CLARK FORK — It's not every day you get to take selfies with the governor.
But that's what many of the 115 students who attended the morning assembly at Clark Fork Junior/Senior High School Monday did when Gov. C.L. "Butch" Otter made his way from Boise to pay them a visit.
Otter didn't seem to mind as he laughed and joked with a student who had trouble with his cellphone camera, while other students were a bit more serious.
"Thanks for the best speech ever," one student said as he shook Otter's hand.
Mike Turnlund, social studies instructor and experiential learning track coordinator at Clark Fork said the staff and students were "delighted" that Otter made the trip specifically to visit the rural school. The idea was mentioned in a casual conversation about a year ago, he said, between Clark Fork instructor KC MacDonald and North Idaho Federated Republican Women President Mary Jo Ambrosiani. MacDonald told her if she ever got a chance to visit the governor, to let him know Clark Fork school would like him to visit.
"And he did," Turnlund said. "This is a treasured moment for the school as a community."
Otter made his way from Boise to talk to the kids about education and government where he began with an introduction of himself, revealing the "C.L. in his name stands for Clement Leroy.
"I was born so late in the family, all the good names were gone," he said, referring to his eight siblings and garnering a chuckle from the students and staff.
Otter attended private schools in his youth and through college with one exception, so it was when he served on the education committee in the state Legislature, he said, when he became "very much aware" of the public education system in Idaho. The education system peaked his interest and started him on a trail of political involvement, Otter told the students.
One of the biggest obstacles facing Idaho is getting students to go on to trade school or college, he said. There are about 28,000 Idahoans without work today, but there are jobs available. According to the Idaho Department of Labor, he said, there are 22,500 jobs Idaho can't fill. Many of those jobs are in the medical field, Otter said, and require some sort of degree.
"When you see the velocity at which technology changes, jobs are going to be the same way," Otter said. "A good basic education, which our constitution requires every student be at least exposed to, is going to be terribly important."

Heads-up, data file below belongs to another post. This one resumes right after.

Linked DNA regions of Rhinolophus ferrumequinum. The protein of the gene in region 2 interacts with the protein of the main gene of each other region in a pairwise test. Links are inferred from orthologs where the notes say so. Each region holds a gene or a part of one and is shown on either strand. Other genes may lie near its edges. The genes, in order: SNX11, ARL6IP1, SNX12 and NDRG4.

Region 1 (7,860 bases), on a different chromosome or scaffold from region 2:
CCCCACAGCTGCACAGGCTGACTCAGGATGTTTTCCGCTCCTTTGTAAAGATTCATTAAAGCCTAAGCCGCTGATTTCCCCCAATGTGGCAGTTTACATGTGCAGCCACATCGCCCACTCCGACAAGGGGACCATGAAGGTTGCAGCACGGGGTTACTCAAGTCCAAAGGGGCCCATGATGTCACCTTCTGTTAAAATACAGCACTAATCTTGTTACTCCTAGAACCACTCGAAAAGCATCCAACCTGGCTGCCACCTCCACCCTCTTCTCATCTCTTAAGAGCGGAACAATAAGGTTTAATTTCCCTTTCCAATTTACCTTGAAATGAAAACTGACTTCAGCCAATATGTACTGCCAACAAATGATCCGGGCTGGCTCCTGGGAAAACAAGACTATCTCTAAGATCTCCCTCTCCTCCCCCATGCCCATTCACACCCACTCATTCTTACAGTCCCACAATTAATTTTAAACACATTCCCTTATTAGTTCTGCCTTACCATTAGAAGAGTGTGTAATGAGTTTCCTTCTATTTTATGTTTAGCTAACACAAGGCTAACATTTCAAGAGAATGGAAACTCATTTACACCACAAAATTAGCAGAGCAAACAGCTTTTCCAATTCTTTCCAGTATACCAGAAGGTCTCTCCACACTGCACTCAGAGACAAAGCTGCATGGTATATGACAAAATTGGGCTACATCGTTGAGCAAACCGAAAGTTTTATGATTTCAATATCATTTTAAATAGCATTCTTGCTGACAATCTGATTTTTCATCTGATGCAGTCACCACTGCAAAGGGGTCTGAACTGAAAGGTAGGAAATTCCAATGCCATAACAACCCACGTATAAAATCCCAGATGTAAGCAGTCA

When it came time for the students to ask questions, so many hands went up in the air, some of the students left disappointed because he didn't have time to answer them all. But Otter stayed to visit with the government class as well, so he was able to answer a few more questions.
Most of the questions surrounded Otter's decision to run for governor and his experiences as governor. One student asked him if he would change anything in his life if he could. The short answer was, "oh yeah." Everyone makes mistakes, he said. The best thing anyone can do is to use the opportunity to redeem themselves and be sincere.
One of the students in the government class said his mom is a teacher, and with income lower for teachers in Idaho than in other states, he asked if Otter thinks it will "get better?"
"I think it's going to get tremendously better, and competitively better," Otter said.
He put together a task force, he said, and the members came up with the career ladder, which allows the teachers to "go up in pay as they go up in profession."
Another asked Otter what advice he would give students to be successful. He listed a few things that helped him succeed, including his conscience, the Constitution and compassion. The main thing, he said, is to have a plan.
"Have a plan, work the plan," he said. "Have your own rules that fit within society and then follow those rules. Be true to yourself."
Mary Malone can be reached by email at email@example.com and follow her on Twitter @MaryDailyBee.